An intuitive approach to the Jordan Normal form

I want to understand the meaning behind the Jordan Normal form, as I think this is crucial for a mathematician.

As far as I understand this, the idea is to get the closest representation of an arbitrary endomorphism towards the diagonal form. As diagonalization is only possible if there are sufficient eigenvectors, we try to get a representation of the endomorphism with respect to its generalized eigenspaces, as their sum always gives us the whole space. Therefore bringing an endomorphism to its Jordan normal form is always possible.

How often an eigenvalue appears on the diagonal in the JNF is determined by its algebraic multiplicity. The number of blocks is determined by its geometric multiplicity. Here I am not sure whether I’ve got the idea right. I mean, I have trouble interpreting this statement.

What is the meaning behind a Jordan normal block and why is the number of these blocks equal to the number of linearly independent eigenvectors?

I do not want to see a rigorous proof, but maybe someone could answer for me the following sub-questions.

(a) Why do we have to start a new block for each new linearly independent eigenvector that we can find?

(b) Why do we not have one block for each generalized eigenspace?

(c) What is the intuition behind the fact that the Jordan blocks that contain at least $$k+1k+1$$ entries of the eigenvalue $$λ\lambda$$ are determined by the following? $$dim(ker(A−λI)k+1)−dim(ker(A−λI)k)\dim(\ker(A-\lambda I)^{k+1}) - \dim(\ker(A-\lambda I)^k)$$

Let me sketch a proof of existence of the Jordan canonical form which, I believe, makes it somewhat natural.

Let us say that a linear endomorphism $f:V\to V$ of a nonzero finite dimensional vector space is decomposable if there exist proper subspaces $U_1$, $U_2$ of $V$ such that $V=U_1\oplus U_2$, $f(U_1)\subseteq U_1$ and $f(U_2)\subseteq U_2$, and let us say that $f$ is indecomposable if it is not decomposable. In terms of bases and matrices, it is easy to see that the map $f$ is decomposable iff there exists a basis of $V$ such that the matrix of $f$ with respect to which has a non-trivial diagonal block decomposition (that it, it is block diagonal two blocks)

Now it is not hard to prove the following:

Lemma 1. If $f:V\to V$ is an endomorphism of a nonzero finite dimensional vector space, then there exist $n\geq1$ and nonzero subspaces $U_1$, $\dots$, $U_n$ of $V$ such that $V=\bigoplus_{i=1}^nU_i$, $f(U_i)\subseteq U_i$ for all $i\in\{1,\dots,n\}$ and for each such $i$ the restriction $f|_{U_i}:U_i\to U_i$ is indecomposable.

Indeed, you can more or less imitate the usual argument that shows that every natural number larger than one is a product of prime numbers.

This lemma allows us to reduce the study of linear maps to the study of indecomposable linear maps. So we should start by trying to see how an indecomposable endomorphism looks like.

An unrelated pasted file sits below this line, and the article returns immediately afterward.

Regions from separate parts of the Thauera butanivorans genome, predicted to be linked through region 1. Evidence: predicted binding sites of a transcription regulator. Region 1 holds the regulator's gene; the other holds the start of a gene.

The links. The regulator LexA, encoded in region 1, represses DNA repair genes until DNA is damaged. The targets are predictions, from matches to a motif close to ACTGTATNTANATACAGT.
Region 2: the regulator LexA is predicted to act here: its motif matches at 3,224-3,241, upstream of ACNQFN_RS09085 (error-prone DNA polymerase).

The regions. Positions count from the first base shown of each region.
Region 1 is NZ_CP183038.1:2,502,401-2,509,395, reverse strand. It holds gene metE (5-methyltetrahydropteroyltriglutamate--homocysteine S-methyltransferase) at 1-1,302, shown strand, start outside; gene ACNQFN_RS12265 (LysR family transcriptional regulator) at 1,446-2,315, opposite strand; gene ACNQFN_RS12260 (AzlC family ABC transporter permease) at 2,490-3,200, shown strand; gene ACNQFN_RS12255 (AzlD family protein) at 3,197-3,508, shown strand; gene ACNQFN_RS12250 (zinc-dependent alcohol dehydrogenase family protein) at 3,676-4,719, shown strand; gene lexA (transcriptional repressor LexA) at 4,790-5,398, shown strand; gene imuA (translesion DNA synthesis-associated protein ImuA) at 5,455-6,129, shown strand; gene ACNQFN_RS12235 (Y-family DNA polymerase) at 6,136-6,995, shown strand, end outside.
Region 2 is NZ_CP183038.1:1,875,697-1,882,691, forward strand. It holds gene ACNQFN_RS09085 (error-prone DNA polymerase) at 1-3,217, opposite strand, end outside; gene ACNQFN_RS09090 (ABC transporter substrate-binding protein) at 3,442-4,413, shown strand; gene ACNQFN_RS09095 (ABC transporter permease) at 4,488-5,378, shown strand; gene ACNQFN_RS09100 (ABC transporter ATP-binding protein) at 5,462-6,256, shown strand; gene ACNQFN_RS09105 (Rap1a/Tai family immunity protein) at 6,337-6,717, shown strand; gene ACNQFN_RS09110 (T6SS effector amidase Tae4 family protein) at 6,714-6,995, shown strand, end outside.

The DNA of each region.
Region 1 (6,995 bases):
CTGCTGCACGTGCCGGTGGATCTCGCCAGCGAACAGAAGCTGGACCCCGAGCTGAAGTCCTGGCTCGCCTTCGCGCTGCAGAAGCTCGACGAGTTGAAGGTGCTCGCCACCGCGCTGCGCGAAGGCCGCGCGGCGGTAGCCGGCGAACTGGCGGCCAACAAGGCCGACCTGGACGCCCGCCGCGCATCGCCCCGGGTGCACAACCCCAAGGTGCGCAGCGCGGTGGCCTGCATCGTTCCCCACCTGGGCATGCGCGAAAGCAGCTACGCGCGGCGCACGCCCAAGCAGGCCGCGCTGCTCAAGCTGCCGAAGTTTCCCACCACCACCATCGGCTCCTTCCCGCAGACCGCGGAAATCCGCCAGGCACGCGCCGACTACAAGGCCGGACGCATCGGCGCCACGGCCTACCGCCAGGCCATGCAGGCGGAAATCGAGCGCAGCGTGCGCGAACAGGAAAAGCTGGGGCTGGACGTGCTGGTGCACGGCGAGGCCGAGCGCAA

There is a general fact that comes useful at times:

Lemma. If $h:V\to V$ is an endomorphism of a finite dimensional vector space, then there exists an $m\geq1$ such that $V=\ker h^m\oplus\def\im{\operatorname{im}}\im h^m$.

I’ll leave its proof as a pleasant exercise.

So let us fix an indecomposable endomorphism $f:V\to V$ of a nonzero finite dimensional vector space. As $k$ is algebraically closed, there is a nonzero $v\in V$ and a scalar $\lambda\in k$ such that $f(v)=\lambda v$. Consider the map $h=f-\lambda\mathrm{Id}:V\to V$: we can apply the lemma to $h$, and we conclude that $V=\ker h^m\oplus\def\im{\operatorname{im}}\im h^m$ for some $m\geq1$. moreover, it is very easy to check that $f(\ker h^m)\subseteq\ker h^m$ and that $f(\im h^m)\subseteq\im h^m$. Since we are supposing that $f$ is indecomposable, one of $\ker h^m$ or $\im h^m$ must be the whole of $V$. As $v$ is in the kernel of $h$, so it is also in the kernel of $h^m$, so it is not in $\im h^m$, and we see that $\ker h^m=V$.

This means, precisely, that $h^m:V\to V$ is the zero map, and we see that $h$ is nilpotent. Suppose its nilpotency index is $k\geq1$, and let $w\in V$ be a vector such that $h^{k-1}(w)\neq0=h^k(w)$.

Lemma. The set $\mathcal B=\{w,h(w),h^2(w),\dots,h^{k-1}(w)\}$ is a basis of $V$.

This is again a nice exercise.

Now you should be able to check easily that the matrix of $f$ with respect to the basis $\mathcal B$ of $V$ is a Jordan block.

In this way we conclude that every indecomposable endomorphism of a nonzero finite dimensional vector space has, in an appropriate basis, a Jordan block as a matrix.
According to Lemma 1, then, every endomorphism of a nonzero finite dimensional vector space has, in an appropriate basis, a block diagonal matrix with Jordan blocks.